We aren’t talking about less expensive clones of a name-brand exhaust. That may be a different issue about intellectual property, but there isn’t too much of a worry about buying that cheap eBay catback since it won’t cause a bigger issue if it somehow breaks. We are referring to the terrible skull shift knobs, hub caps, ‘deer lights,’ cheap interior LED kits, and other senseless modifications (if you can even call them that) people somehow continue to buy from parts store shelves worldwide. This doesn’t even include some of the things we have seen, like BOLT-ON SPRING COMPRESSORS for lowering your ride height. The thought of someone on the road using those deathtraps to lower their car is terrifying. Yes, there are some good ‘cheap’ parts out there that serve a purpose, but for the most part, you should avoid anything you find at a local auto parts store in the ‘upgrades’ section. So put down the Tweetie Bird floor mats and matching steering wheel cover; they will just tell everyone you have poor taste and financial sense.
Spending Too Much
Inversely, if this is the first car that you are tinkering with, you are going to have a lot of learning opportunities. Maybe you did your research, found the ‘best’ suspension and tire setup according to online experts, and wrote the check for those top-shelf coilovers and some sticky tires. If you aren’t out there on the track every week, though, you might hate the ride and feel like you just spent thousands of dollars making your car terrible to drive. If you are just testing the waters wanting to lower your car for the looks, we suggest a lower cost option that does the same job and is designed to be comfortably driven on the street. Solo-Werks, BC Racing, ST Suspension, and even H&R springs are excellent lower-cost options with high-quality products intended to offer better looks, better handling, and a comfortable ride.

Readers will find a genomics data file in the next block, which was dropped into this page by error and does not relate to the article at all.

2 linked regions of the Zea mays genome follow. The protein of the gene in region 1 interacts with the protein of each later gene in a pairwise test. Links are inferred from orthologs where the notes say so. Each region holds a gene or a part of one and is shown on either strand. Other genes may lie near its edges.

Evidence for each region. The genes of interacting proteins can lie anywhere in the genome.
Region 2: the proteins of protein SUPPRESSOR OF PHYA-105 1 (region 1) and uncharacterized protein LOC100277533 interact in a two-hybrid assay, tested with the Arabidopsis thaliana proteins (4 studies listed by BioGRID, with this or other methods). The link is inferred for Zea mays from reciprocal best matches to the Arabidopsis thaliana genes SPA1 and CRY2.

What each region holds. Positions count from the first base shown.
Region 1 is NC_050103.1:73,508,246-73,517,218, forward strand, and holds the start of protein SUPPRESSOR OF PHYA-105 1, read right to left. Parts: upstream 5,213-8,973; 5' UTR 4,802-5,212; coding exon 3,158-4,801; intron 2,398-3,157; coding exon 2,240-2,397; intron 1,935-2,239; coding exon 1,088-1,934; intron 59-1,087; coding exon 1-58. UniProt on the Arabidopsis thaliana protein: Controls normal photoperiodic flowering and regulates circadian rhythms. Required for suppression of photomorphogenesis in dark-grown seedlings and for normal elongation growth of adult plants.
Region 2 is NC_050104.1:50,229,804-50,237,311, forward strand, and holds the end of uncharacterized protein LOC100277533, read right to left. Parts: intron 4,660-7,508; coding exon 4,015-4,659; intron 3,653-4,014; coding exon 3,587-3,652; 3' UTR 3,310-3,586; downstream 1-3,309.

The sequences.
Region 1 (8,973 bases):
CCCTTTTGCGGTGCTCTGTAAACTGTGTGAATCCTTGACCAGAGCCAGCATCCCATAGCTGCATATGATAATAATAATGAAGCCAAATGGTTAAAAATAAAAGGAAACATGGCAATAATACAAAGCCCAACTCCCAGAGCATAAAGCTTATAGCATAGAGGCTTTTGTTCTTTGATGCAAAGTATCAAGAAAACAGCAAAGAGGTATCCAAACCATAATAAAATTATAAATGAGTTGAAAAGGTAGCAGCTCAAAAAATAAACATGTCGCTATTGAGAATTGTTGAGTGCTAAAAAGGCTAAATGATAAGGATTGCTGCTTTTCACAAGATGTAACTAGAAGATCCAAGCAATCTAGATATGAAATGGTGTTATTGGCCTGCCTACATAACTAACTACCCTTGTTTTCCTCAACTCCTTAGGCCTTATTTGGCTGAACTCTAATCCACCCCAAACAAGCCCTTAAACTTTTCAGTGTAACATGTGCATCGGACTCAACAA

Scope creep is when the scope of your project begins to creep out of its initial boundaries. You may have thought ‘oh, intake, exhaust, wheels, suspension, and brakes will be enough.’ However, as you start collecting parts and building, especially if this isn’t the first car you have modified but you are still somewhat new to the hobby, you might find you are adding part after part to help support your mods and end up with a full race car build that will never see the track. This is a perfect example of putting the right parts in your car for the wrong reasons. Unless you are building a track dedicated car, there isn’t a need to buy race seats, harnesses, every adjustable suspension component possible, multiple sets of lightweight wheels, and start building above your skill level. Instead, set a goal, and meet it. If you want your car a little lower, louder, faster, and better through the corners, keep it minimalistic. You’ll save money and maintain your car’s comfort on the road.
Listening to Everyone’s Opinions
Look, at the end of the day, build your car the way you want. I am one of those people who don’t like to be told what to do and I learn best from experience. Most of the lessons I count as the best to learn are ones I only took to heart from doing it wrong the first time. With cars, the point is to express yourself, not someone else. If you build a car the way other people tell you, then you haven’t really built your car, you’ve built someone else’s. If you don’t like it, you’ll feel like you wasted your money and time, which you most likely did if you listened to people who told you to buy all the top-shelf race parts for your car that never leaves the street. What you need to do is go your own way, build something that teaches you rather than punishes you, and spend your money on things that help keep your car doing what you bought it for: the act of driving.